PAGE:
In California and Arizona, pink bollworm (a.k.a. pinkie) control has cost a king's ransom — more than $1.3 billion. In the Southwest, the pinkie has been proclaimed the “No. 1 Cotton Pest” for 40 years.
Cotton's ‘baddest’ bug, has forced the use of 72 million acre equivalents of pesticides in Southern California and Arizona.
The pinkie has ceased to be an economic pest in California's San Joaquin Valley (SJV) since exclusion efforts began in the late 1960s using trapping and sterile pink bollworm moth releases to suppress any small breeding population. Texas and New Mexico and northern Mexico cotton producers are following the lead of the San Joaquin and are nearing eradication after a concentrated effort to reduce pinkie populations using primarily Bt cotton and matting confusion pheromone technology.
Arizona eradication update
Eradication efforts in Arizona and Southern California are the final piece of the puzzle that when put together will show a picture of the pink bollworm eradicated in the U.S. and Mexico. After 80 percent of Arizona's 900-cotton growers approved a referendum authorizing a pink bollworm eradication program in 2004, the Arizona Cotton Research and Protection Council (ACRPC) launched eradication in 2006 in what is called Area 1; Cochise, Graham, Greenlee, Pinal, Pima, and Maricopa counties.
In 2007, the ACRPC's Area 2 — Mohave and La Paz counties — joined the fold. Meanwhile, the grower funded California Department of Food and Agriculture pink bollworm eradication effort directed by the California Cotton Pest Control Board focused on anti-pinkie efforts in Riverside and Imperial counties as well.
In 2008, Arizona's remaining county to enter the pinkie annihilation race will be Yuma County, the ACRPC's Area 3. All three Arizona areas are four-year eradication programs.
With Yuma County soon to board ship, Arizona inches closer to hammering the final silver nail into the pinkie's coffin.
Yuma eradication specifics
Yuma County cotton acreage statistics (pre-eradication) include about 16,724 acres — 8,397 acres of Bt cotton and 8,326 acres of non-Bt.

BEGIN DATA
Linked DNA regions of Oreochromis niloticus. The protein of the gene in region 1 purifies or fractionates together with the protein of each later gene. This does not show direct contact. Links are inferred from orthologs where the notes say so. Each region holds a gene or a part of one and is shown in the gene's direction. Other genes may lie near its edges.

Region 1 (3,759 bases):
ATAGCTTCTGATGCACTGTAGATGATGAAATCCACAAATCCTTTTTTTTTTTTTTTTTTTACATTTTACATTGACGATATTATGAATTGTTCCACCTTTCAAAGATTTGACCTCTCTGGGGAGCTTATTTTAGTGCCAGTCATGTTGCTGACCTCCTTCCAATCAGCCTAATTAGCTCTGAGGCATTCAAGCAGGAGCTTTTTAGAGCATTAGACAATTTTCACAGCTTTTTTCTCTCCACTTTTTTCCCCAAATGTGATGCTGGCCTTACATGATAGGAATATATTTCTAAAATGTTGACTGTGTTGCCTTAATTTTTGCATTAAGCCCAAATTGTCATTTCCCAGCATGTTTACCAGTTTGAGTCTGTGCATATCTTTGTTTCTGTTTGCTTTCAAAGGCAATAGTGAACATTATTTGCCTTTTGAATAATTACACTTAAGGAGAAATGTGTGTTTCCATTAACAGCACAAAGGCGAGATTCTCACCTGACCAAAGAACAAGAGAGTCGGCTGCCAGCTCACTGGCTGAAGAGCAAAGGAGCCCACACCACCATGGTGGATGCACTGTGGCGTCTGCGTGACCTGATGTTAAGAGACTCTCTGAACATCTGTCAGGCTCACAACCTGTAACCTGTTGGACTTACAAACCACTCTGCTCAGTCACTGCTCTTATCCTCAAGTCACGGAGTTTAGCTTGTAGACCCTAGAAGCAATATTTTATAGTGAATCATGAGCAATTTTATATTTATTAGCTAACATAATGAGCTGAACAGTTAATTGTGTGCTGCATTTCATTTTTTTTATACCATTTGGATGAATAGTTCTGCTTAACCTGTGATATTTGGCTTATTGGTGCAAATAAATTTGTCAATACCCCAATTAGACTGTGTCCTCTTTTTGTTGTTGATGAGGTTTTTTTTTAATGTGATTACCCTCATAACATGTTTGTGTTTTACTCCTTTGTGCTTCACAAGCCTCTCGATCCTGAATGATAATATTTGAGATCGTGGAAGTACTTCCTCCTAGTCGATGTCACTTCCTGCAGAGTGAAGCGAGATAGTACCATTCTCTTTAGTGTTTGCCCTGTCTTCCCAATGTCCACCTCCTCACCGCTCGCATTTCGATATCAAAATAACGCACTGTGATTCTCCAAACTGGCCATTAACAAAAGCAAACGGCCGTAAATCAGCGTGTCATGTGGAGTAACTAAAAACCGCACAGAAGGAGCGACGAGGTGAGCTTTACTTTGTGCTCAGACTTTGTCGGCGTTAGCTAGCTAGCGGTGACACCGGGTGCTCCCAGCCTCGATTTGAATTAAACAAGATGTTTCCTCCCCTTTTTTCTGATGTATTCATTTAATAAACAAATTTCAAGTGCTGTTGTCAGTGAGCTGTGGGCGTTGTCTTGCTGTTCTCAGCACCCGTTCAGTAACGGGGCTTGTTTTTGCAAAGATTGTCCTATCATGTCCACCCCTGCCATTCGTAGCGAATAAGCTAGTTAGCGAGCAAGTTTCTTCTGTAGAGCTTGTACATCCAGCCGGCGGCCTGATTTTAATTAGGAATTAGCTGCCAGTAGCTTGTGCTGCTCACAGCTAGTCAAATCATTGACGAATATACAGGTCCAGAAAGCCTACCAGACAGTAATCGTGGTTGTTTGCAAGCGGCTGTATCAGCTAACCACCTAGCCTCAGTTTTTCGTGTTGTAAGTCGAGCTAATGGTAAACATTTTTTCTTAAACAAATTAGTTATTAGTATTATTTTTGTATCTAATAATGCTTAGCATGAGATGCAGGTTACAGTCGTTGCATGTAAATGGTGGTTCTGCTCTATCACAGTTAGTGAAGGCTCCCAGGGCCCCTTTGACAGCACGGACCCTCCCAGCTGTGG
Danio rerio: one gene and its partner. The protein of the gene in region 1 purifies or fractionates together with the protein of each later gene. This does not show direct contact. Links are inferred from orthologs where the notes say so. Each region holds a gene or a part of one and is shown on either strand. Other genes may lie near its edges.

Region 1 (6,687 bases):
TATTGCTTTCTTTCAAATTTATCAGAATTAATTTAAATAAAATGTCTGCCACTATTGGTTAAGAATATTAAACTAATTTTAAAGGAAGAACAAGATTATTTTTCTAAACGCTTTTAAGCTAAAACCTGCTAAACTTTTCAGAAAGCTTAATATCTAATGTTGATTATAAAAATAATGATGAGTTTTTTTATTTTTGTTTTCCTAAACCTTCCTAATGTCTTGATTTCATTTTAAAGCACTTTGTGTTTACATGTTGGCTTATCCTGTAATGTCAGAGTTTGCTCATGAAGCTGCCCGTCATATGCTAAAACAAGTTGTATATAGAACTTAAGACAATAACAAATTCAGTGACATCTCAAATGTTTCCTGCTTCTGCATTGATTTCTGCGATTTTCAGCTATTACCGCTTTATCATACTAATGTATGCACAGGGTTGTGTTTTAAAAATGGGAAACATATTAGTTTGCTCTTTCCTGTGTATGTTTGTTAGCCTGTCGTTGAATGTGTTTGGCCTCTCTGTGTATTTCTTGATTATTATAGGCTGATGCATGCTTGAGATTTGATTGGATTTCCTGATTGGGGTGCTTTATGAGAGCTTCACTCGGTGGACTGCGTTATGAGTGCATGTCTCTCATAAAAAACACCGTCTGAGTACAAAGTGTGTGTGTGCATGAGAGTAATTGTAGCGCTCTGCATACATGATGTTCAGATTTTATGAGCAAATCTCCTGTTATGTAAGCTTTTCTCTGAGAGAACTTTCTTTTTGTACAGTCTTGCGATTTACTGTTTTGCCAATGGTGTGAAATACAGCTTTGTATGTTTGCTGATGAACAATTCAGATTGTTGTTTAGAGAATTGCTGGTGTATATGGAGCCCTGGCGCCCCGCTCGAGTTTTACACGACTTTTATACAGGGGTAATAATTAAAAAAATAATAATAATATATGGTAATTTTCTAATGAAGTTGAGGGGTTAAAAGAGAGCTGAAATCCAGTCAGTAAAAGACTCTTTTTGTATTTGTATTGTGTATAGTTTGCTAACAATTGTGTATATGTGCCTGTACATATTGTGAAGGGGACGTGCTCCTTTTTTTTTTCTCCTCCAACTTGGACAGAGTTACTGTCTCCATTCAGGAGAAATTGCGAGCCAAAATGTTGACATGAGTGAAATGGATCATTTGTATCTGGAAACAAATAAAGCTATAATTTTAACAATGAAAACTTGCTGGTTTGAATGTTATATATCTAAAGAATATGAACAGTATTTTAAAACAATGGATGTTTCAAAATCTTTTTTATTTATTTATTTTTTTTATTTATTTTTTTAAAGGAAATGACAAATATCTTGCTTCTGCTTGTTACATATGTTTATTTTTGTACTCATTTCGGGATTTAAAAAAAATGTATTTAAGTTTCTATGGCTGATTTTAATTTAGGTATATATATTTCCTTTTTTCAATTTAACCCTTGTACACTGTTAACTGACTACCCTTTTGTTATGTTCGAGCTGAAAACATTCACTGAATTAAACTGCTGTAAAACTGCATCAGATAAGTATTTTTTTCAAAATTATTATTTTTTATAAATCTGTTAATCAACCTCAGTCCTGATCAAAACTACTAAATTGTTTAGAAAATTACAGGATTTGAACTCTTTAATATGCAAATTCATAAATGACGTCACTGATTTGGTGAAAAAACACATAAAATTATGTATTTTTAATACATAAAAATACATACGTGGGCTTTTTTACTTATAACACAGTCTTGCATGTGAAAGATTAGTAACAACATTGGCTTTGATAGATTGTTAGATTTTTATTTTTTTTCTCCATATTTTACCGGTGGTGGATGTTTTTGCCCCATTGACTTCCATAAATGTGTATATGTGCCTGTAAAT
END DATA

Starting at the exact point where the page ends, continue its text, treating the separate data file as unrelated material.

During an ACRPC-sponsored meeting with about 40 cotton growers and others in Yuma in mid-October, the ACRPC's Chairman and Roll, Ariz. cotton producer Clyde Sharp and Director Larry Antilla outlined the specifics of the Yuma launch.
“In Yuma County in 2008, cotton growers will have the ability to grow 100 percent Bt cotton,” Sharp said. “Do you have to grow 100 Bt cotton? No. This will not affect those who want to grow seed increase in non-Bt.”
Yet Sharp drove home the message, “Growing Bt cotton is the fastest, easiest, and most economical way to run this program to get in, destroy the pinkies, and get out. I urge all growers to grow 100 percent Bt cotton. There's a cost either way whether Bt is grown or not.”
As with Areas 1 and 2, individual Yuma County cotton growers in Area 3 can plant 100 percent Bt cotton under an Environmental Protection Agency mandated 24c special local need registration. Bt and non-Bt cotton must be treated with sterile moths at the U.S. Department of Agriculture (USDA)/Animal and Plant Health Inspection Service's recommended rate, and comply with all other cultural requirements of the eradication program.
The ACRPC's 24c strictly applies to the ACRPC's Areas 1, 2, and 3 where sterile PBW moth technology (SIT) is an integral component. Under the ACRPC program, growers can plant any variety during the four-year program.
“Bt varieties are definitely encouraged as much as possible because of the true benefit we've seen in other areas with high levels of Bt,” Antilla said. “If growers choose to plant 100 percent Bt cotton in 2008, you can under the special 24c local need. That's for Delta and Pine Land Co., Monsanto, and Widestrike — anything with Bollgard and Bollgard II,” Antilla said.
The Yuma program, like the other two areas, will be funded by two components:
Monitoring and management: $1.25 per bale from current bale assessment; will cover program management, monitoring, traps, lures, etc., plus supervision of pheromone and insecticide applications.
PBW control: Bt cotton — $32 tech fee represents growers' full contribution; and non-Bt cotton — a $32 per acre fee will cover season long control including pheromone, insecticide, and application costs.
A USDA direct appropriation funds the sterile moth component.
The deadline for registration for non-Bt acres in Yuma County is Jan. 15, 2008. Payments are due to the ACRPC by March 15, 2008. All growers will receive a registration form.
Yuma County joins the eradication fray amid some resistance from growers. Since much of Yuma's cotton is grown short-season for rotation with winter vegetables, some growers believe the short season negates the need for an eradication program. Cotton in Yuma County is planted as early as Feb. 1 with termination around Aug. 1.